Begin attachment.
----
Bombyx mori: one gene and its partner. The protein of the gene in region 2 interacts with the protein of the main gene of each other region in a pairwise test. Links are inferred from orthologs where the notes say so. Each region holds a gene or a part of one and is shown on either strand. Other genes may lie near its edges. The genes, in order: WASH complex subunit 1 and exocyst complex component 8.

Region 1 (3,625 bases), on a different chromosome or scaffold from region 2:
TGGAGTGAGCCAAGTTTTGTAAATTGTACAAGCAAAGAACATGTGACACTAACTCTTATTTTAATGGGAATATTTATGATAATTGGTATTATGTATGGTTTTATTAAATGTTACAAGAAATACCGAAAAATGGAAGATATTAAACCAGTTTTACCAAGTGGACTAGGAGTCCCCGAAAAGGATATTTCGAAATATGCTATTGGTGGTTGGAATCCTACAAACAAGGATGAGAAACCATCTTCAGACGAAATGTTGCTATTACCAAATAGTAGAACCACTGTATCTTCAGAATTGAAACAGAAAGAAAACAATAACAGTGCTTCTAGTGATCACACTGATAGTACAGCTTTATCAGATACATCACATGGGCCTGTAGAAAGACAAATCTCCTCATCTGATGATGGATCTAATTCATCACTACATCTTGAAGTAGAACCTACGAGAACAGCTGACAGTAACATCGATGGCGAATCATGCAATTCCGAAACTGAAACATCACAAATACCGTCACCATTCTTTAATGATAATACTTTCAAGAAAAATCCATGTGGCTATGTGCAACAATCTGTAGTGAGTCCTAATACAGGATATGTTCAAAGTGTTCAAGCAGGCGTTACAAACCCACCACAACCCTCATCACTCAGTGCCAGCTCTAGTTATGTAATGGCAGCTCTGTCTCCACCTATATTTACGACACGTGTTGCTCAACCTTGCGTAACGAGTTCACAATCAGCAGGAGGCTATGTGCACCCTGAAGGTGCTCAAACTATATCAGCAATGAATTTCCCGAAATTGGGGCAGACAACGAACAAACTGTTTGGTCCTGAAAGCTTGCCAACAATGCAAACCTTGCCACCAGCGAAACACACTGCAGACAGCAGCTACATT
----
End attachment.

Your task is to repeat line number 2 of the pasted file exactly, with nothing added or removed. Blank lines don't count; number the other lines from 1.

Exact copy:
Region 1 (3,625 bases), on a different chromosome or scaffold from region 2: